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Quintessence Publishing: Journals: OFPH
Journal of Oral & Facial Pain and Headache

Edited by Barry J. Sessle, BDS, MDS, BSc, PhD, FRSC

Official Journal of the American Academy of Orofacial Pain,
the European, Asian, and Ibero-Latin Academies of Craniomandibular
Disorders, and the Australian Academy of Orofacial Pain

ISSN 2333-0384 (print) • ISSN 2333-0376 (online)

Publication:
Winter 2005
Volume 19 , Issue 1

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Is There a Difference in the Reliable Measurement of Temporomandibular Disorder Signs Between Experienced and Inexperienced Examiners?

Anna Leher, Dr Med Dent, MPH/Kathrin Graf, Dr Med Dent/Jean-Marc PhoDuc, Dr Med Dent/Peter Rammelsberg, Prof, Dr Med Dent

Pages: 58–64
PMID: 15779540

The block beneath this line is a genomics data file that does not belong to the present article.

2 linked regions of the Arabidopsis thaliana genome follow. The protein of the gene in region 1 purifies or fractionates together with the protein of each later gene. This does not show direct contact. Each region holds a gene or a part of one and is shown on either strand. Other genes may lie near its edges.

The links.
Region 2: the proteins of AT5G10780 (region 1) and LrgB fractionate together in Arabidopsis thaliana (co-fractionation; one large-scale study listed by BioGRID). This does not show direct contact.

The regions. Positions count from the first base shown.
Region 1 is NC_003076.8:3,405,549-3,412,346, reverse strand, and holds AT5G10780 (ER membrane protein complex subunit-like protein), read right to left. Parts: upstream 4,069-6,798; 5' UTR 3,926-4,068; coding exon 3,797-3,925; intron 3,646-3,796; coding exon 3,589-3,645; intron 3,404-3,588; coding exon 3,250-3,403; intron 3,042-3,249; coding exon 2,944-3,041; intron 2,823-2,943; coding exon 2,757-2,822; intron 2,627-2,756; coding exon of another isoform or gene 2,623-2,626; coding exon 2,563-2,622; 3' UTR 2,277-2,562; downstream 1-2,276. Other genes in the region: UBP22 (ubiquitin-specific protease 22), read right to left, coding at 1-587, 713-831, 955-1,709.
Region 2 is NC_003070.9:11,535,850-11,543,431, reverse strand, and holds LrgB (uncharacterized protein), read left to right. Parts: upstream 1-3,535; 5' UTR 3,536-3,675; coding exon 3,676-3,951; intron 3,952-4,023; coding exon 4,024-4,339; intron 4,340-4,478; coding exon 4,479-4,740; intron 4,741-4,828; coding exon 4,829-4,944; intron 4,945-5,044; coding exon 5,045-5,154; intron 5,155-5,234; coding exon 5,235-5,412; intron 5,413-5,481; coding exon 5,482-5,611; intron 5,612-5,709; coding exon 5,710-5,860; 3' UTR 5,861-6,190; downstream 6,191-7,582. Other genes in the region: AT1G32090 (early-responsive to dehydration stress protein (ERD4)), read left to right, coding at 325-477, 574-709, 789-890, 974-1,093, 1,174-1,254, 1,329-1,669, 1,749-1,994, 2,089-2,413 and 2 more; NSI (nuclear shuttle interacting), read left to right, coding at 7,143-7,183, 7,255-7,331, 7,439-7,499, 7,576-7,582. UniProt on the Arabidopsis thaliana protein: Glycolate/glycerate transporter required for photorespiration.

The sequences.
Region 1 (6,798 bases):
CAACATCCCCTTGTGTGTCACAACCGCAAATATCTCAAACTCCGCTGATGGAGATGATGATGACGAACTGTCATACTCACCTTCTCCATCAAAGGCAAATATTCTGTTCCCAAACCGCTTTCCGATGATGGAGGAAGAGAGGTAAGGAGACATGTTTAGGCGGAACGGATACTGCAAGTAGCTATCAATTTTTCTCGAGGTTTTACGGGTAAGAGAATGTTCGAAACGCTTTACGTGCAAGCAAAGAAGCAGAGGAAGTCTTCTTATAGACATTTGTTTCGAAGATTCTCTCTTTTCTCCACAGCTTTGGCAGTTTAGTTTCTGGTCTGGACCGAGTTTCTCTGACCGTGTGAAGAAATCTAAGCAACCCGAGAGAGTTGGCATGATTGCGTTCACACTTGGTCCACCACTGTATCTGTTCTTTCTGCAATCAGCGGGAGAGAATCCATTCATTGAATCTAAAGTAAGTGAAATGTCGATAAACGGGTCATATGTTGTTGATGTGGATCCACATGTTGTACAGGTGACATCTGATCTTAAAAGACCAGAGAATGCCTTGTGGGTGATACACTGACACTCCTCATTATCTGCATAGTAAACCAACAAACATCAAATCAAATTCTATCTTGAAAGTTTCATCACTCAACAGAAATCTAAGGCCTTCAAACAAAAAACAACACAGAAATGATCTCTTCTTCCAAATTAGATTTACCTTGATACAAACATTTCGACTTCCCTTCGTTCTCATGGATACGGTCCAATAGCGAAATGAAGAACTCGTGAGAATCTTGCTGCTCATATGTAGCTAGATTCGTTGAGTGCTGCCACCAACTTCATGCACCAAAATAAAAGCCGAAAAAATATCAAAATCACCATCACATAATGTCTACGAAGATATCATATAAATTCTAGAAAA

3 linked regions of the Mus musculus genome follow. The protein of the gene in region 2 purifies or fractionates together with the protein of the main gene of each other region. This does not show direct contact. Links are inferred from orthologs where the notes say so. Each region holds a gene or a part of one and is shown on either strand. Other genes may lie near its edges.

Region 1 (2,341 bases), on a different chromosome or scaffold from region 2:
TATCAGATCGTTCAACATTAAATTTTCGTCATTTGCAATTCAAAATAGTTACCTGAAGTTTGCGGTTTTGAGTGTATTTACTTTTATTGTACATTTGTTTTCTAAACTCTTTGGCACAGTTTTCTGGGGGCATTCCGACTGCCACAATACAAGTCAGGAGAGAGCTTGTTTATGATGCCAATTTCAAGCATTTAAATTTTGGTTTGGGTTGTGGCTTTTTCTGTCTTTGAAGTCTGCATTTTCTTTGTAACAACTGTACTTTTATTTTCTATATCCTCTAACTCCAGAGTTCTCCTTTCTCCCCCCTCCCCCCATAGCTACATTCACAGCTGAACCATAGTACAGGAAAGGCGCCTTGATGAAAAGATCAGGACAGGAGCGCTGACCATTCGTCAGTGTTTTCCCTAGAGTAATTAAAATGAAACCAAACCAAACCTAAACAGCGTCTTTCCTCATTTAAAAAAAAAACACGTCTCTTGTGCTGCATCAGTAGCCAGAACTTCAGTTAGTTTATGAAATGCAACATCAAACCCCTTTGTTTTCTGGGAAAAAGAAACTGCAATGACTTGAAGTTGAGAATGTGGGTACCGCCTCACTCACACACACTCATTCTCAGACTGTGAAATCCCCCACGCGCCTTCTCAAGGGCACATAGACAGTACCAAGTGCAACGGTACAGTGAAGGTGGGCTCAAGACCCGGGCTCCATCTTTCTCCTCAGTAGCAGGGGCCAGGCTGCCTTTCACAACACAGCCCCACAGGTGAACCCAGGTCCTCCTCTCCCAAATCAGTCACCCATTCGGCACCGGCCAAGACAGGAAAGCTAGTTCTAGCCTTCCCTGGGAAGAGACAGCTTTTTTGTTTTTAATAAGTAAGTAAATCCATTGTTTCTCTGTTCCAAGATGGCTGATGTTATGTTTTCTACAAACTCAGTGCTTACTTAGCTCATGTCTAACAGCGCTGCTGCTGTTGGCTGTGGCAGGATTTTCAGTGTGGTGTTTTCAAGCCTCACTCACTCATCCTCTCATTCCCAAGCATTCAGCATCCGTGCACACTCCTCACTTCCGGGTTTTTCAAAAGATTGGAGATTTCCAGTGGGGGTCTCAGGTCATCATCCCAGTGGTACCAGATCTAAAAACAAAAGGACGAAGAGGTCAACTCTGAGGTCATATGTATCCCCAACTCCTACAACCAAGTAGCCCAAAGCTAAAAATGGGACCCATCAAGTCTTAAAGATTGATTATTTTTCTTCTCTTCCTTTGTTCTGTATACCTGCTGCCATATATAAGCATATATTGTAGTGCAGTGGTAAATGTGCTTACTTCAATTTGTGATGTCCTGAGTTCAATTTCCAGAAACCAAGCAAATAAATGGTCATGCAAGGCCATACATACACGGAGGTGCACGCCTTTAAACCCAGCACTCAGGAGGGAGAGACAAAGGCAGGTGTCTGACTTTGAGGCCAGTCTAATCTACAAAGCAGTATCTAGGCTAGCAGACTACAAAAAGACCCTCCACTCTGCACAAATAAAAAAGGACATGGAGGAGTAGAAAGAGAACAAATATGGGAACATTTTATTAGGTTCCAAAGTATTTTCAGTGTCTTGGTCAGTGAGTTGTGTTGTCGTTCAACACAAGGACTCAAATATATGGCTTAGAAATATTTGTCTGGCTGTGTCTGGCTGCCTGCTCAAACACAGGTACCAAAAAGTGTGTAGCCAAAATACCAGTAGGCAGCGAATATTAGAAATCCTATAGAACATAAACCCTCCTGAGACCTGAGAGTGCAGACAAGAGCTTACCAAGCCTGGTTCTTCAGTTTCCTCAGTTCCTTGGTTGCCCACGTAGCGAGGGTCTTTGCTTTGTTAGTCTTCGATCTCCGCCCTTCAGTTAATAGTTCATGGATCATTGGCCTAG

Aims: To determine whether there is a difference in terms of reliability between experienced examiners and inexperienced examiners in the measurement of signs of temporomandibular disorders (TMD). Methods: A total of 27 patients seen for treatment of TMD were rated blindly and in random sequence by 2 experienced and 2 inexperienced examiners. The examiners participated in a 4-hour calibration session on the day preceding the reliability study. Both experienced and inexperienced examiners participated in the calibration session to reduce the effect of examiner subjectivity and allow the study focus to be on the effect of experience. The rating followed the Research Diagnostic Criteria for Temporomandibular Disorders and included mandibular movements, joint sounds, and digital palpation of muscles and joints. Intraclass correlation coefficients and kappa statistics were calculated to estimate interrater reliability. The Wilcoxon signed rank test was performed to test for differences between experienced and inexperienced examiners’ results, and the Friedman test was used for differences between all 6 examiner combinations. Results: Excellent overall reliability was found for vertical mandibular motions, acceptable reliability was found for the summed muscle palpation pain sites, and moderate to poor reliability was found for excursive movements, joint sounds, and single muscle palpation pain sites. No significant differences in the measurement results could be found between the experienced examiners and the inexperienced examiners. Conclusion: Examiner calibration rather than professional experience seems to be the most important factor for reliable measurement of TMD symptoms. J Orofac Pain 2005;19:58–64

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